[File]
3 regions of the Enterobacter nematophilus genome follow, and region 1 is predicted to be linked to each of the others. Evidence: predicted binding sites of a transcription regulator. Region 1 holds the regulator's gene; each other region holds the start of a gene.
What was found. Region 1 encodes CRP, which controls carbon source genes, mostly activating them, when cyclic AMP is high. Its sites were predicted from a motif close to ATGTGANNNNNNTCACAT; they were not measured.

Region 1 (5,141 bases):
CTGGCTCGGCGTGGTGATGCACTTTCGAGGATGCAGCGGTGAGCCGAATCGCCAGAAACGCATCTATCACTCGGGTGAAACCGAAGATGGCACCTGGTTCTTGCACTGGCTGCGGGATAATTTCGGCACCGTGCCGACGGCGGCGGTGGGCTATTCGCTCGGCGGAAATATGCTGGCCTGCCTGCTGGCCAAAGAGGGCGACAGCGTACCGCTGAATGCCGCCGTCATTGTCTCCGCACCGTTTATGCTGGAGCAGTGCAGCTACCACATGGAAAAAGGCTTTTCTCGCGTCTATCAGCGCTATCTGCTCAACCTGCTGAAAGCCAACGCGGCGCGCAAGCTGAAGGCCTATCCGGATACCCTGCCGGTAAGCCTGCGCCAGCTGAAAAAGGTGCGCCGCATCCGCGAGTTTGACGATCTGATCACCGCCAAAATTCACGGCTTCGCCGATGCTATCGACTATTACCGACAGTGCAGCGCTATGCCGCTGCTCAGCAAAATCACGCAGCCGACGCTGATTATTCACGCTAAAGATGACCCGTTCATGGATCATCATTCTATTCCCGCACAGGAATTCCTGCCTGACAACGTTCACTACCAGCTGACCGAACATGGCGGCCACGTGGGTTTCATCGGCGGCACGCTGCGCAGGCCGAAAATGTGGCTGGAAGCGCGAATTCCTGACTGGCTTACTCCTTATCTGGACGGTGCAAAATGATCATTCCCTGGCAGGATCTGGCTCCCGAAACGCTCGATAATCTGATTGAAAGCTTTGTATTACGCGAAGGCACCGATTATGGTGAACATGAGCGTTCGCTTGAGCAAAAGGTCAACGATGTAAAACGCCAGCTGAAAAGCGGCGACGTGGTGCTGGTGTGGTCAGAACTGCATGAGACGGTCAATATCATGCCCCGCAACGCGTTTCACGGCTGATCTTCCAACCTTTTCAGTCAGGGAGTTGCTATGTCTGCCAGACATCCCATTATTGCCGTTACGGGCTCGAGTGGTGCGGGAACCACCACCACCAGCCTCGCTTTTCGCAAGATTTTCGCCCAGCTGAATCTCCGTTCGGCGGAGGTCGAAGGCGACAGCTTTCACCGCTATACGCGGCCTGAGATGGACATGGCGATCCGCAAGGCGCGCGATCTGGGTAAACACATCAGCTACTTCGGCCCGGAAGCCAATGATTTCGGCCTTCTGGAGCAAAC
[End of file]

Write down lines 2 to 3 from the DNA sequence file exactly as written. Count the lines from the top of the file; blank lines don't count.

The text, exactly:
What was found. Region 1 encodes CRP, which controls carbon source genes, mostly activating them, when cyclic AMP is high. Its sites were predicted from a motif close to ATGTGANNNNNNTCACAT; they were not measured.

Region 1 (5,141 bases):